As a new or even experienced Leica M user, you’ve probably been frustrated by finding the camera is difficult to focus quickly and setting exposure difficult as well. I’ve had a Leica M for about 5 years, and when I first got into Leica I was frustrated with them too, even to the extent that I almost gave up shooting with them and wanted to go a different direction. But then I discovered a few methods that have helped me focus a lot faster, get my exposure setup correctly faster and just start to figure out what my photograph will look like. This has meant that having the camera setup right for the photograph I want to create becomes second nature to me, and I don’t even have to think too much about it. I just get the picture I want. The hard part is, and always will be, deciding on what I want for the photograph.
This is not an article on how to take better photographs. This is more about how to get better and faster with setting up your Leica M and using it. It is about not letting the technical aspects get in the way of you taking the photograph you want to create.
How to focus a Leica M lens ultra fast
Whenever you are not taking photographs, even for a minute, set your lens to infinity. That way you know that when you lift your camera to the eye if your scene’s focus point is at infinity you are in focus and there is nothing else to think about with focusing your camera. But it also means that if your focus point is closer to your camera, you only need to move the focusing tab one way.
Remember how we focus a Leica M
When you look through the viewfinder of a Leica M, everything is in focus. All you have to do is line the focusing patch up with your focus point, and adjust the focus so that the ghost image overlays, or lines up, properly with the photograph you are taking.
If you have your focus tab preset to infinity, you only need to move it one way. You don’t need to hunt around, which is something I see a lot of newbie and veteran Leica M photographers doing. This tends to slow them down, forget about the moment they are trying to take a photograph of, and more often than not, miss out on the shot they wanted. You can focus a lot faster when you only need to move the focus patch one way, because lets face it, it can get disorientating in the M’s viewfinder.
Learn how to Zone Focus
Zone focussing has been the single most beneficial thing for me to learn as a Leica M user. It is very simple, and makes me much faster in using the camera. If you set your lens to a certain distance, eg 5m, look at the zone focussing scale on the lens. At the wide open part of the lens, the brightest aperture, it is only items of that distance that will be in focus. Stopping the lens down will mean more closer and further away from you will be in focus, and it is easy to get the hang of it when you have used it for a bit. Eventually with practise you’ll be able to head out, set a distance on the lens and then an aperture to specify how much closer and further away from that point will be in focus. You’ll be able to look at a scene and know straight away what will and won’t be in focus in the shot in front of you. Think about it: Imagine you are taking photos of people at cafe tables on the sidewalk. A table is roughly 1.2m wide. Specify a distance to the middle of the table from where you are standing, and stop the lens down a bit to make sure those sitting closer to you and further away from you are in focus.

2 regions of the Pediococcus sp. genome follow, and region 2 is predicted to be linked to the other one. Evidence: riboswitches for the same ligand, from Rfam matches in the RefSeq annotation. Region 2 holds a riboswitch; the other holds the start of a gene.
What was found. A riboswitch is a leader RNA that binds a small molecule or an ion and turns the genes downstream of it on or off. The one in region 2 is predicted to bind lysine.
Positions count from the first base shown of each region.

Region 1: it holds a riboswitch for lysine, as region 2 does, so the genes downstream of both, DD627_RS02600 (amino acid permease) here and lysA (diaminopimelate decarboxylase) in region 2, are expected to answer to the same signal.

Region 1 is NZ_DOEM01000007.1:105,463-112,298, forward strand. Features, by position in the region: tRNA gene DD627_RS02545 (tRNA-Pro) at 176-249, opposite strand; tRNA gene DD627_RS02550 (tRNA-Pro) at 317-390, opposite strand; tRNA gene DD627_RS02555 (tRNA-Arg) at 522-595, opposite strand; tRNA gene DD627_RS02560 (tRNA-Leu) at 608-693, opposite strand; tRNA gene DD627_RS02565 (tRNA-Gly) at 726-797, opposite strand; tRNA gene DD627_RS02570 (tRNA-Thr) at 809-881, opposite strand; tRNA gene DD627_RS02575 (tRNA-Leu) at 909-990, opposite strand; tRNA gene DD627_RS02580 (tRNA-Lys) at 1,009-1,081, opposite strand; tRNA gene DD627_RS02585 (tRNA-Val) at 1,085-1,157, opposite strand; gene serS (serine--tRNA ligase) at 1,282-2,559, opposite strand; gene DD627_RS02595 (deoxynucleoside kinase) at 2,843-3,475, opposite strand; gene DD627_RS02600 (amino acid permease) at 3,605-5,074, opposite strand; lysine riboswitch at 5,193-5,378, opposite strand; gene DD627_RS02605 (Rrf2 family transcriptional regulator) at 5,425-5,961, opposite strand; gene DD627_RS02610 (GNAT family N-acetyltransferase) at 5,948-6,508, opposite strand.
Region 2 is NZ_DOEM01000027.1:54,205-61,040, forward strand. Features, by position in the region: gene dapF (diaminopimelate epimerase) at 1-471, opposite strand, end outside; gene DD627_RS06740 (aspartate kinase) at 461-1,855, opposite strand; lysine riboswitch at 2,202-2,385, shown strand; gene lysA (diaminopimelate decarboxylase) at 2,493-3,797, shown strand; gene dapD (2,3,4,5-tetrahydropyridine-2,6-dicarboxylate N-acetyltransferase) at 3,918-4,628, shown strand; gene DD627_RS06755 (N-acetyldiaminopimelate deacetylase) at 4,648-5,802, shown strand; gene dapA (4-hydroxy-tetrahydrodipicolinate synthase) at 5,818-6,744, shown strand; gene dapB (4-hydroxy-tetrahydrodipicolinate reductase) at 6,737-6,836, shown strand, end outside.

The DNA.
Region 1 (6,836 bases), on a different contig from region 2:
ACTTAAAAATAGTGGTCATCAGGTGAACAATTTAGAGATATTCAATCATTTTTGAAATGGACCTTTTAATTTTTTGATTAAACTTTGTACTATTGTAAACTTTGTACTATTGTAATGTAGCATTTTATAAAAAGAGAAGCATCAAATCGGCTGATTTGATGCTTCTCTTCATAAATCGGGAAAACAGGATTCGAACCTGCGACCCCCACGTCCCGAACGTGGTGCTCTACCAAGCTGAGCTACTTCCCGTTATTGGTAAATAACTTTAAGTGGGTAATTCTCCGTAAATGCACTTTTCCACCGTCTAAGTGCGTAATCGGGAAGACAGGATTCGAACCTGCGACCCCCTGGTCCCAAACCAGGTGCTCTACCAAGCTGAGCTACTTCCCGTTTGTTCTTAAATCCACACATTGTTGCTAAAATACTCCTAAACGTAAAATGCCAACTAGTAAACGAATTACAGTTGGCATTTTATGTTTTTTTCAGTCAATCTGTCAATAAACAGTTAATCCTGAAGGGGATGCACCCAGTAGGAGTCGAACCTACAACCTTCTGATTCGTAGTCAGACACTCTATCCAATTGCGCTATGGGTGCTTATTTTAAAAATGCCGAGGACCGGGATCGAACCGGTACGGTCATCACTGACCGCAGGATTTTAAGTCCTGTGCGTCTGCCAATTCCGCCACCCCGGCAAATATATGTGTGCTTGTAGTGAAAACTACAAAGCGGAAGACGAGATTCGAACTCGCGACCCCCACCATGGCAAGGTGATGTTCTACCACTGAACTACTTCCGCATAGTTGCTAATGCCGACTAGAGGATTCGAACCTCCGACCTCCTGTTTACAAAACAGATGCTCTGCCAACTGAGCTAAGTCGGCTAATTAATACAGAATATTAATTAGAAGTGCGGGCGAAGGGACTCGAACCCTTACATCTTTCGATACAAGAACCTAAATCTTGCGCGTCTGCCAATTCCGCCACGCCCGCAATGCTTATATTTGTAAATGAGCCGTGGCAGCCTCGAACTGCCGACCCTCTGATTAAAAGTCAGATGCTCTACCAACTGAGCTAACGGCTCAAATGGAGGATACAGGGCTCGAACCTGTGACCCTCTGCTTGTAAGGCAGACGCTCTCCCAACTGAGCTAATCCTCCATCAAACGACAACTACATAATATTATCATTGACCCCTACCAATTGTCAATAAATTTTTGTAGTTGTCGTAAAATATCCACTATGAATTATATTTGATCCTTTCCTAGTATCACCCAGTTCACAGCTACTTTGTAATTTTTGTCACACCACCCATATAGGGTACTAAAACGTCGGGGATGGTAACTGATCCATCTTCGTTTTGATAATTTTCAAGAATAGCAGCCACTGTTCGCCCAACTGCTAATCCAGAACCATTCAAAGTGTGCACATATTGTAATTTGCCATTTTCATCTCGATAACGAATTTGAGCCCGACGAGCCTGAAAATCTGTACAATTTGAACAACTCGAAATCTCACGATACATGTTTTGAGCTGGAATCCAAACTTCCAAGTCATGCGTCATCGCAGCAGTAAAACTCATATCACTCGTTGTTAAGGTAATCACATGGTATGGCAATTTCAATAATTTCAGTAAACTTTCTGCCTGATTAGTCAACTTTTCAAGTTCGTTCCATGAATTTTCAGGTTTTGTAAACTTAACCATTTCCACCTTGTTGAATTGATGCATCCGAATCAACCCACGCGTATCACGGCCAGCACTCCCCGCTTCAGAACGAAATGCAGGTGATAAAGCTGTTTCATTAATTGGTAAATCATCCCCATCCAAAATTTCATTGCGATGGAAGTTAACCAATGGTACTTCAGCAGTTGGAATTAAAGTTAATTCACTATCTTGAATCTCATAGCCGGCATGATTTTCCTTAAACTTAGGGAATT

I think with the advent of being able to select focus points on a touch screen or with a joystick and EVF, or even with depth of field preview in an SLR camera, the skill of zone focussing and the importance of it has been forgotten. It needs to come back. It saves time when you are out taking photos.
Set your Leica M’s exposure quickly
Setting the exposure time, shutter speed, on your Leica M can be fiddly and slow. But you can make it a much faster process by leaving it always on 1/4000 when in storage or in your bag and then when you are taking a shot, turning it just 1 way. No hunting around. I find the light meter in the Leica Ms confusing. I never truly know which way to turn my shutter speed dial. So I always set my shutter speed to one extreme, and then turn it back the other way to get it right, and get the correct exposure circle icon appear at the base of my viewfinder.
Use the Sunny 16 Rule
You get a real vintage look with your exposure this way. Try the Sunny 16 rule. That means, Shutter Speed = ISO when your Aperture = F16 and you are out on a bright sunny day. If you want to open the lens up by a stop, adjust the shutter speed by a stop. Likewise, if it is cloudy or you head inside, leave your shutter speed and ISO alone, and adjust the aperture like this diagram. It it not perfect, but there was once a time when this diagram appeared on film boxes as a guide. You get a generally correct, but slightly retro, not perfect exposure sometimes that just looks good. It is different to being perfectly correct.
So there you have it! My technical tips on how to get more from your Leica M.